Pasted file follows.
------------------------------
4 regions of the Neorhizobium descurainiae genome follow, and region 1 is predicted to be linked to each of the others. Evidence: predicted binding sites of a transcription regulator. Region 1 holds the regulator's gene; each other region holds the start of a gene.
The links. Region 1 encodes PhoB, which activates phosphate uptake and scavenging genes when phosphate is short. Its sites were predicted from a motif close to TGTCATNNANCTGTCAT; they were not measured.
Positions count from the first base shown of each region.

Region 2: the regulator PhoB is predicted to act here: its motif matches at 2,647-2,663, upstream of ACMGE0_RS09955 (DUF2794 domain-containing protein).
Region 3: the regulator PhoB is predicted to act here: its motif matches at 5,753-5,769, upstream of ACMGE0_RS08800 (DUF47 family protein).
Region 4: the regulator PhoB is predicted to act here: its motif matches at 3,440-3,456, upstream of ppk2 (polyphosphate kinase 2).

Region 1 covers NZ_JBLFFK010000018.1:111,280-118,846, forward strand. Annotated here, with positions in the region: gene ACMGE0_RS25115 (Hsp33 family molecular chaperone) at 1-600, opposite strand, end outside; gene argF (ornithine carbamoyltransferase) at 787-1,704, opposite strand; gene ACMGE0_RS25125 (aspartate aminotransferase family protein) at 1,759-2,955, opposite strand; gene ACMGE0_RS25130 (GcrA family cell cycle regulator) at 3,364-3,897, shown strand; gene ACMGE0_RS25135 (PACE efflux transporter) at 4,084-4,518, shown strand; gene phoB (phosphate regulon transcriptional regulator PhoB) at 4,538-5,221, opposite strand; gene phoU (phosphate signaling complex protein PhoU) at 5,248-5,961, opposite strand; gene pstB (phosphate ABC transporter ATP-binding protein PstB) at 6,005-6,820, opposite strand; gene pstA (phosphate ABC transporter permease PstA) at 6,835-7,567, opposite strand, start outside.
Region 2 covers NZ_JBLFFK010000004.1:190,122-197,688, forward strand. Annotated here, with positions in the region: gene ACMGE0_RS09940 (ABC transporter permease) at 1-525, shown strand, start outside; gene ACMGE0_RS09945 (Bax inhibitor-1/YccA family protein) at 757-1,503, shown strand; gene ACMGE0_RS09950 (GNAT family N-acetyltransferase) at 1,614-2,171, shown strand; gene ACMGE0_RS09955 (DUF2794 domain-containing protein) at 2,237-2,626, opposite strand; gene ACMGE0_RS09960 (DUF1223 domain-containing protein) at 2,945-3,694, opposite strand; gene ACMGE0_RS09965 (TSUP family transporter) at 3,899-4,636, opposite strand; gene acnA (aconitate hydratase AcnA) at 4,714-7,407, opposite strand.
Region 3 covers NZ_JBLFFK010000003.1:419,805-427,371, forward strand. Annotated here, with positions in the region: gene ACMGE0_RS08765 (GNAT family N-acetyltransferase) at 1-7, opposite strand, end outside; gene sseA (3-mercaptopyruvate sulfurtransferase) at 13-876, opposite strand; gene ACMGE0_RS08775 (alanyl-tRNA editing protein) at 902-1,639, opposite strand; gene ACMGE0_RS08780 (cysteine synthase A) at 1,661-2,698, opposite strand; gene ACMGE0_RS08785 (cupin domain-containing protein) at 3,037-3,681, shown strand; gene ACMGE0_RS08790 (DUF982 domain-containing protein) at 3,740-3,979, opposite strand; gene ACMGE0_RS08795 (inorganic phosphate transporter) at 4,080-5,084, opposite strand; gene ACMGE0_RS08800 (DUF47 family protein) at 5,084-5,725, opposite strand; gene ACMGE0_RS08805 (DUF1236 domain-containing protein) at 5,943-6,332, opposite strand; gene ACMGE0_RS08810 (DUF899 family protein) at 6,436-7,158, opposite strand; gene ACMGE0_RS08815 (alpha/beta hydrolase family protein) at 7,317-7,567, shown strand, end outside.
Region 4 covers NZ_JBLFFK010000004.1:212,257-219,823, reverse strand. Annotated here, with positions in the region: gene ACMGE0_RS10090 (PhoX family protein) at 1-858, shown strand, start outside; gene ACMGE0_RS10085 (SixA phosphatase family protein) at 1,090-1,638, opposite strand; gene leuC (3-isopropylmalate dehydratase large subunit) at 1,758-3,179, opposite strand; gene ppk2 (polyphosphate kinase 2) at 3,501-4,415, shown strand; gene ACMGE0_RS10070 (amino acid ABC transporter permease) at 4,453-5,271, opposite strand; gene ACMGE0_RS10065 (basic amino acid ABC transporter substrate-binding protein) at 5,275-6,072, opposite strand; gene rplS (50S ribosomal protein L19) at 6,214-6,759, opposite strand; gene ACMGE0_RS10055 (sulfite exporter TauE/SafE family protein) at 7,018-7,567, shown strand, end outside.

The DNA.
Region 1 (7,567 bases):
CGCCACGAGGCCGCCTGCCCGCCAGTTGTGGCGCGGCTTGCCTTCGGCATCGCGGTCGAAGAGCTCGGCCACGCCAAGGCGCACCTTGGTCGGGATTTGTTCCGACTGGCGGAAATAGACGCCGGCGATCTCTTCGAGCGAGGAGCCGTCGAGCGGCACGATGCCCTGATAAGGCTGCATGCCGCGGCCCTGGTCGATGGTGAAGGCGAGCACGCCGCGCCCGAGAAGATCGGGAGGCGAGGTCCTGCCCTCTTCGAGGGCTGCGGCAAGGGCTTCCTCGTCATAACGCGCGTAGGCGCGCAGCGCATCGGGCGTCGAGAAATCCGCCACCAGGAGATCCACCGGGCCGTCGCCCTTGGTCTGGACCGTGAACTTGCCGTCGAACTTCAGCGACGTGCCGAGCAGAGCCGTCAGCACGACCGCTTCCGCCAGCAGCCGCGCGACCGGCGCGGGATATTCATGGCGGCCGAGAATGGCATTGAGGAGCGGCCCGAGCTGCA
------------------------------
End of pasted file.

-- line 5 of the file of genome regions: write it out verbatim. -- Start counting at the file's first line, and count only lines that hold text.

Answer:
Region 3: the regulator PhoB is predicted to act here: its motif matches at 5,753-5,769, upstream of ACMGE0_RS08800 (DUF47 family protein).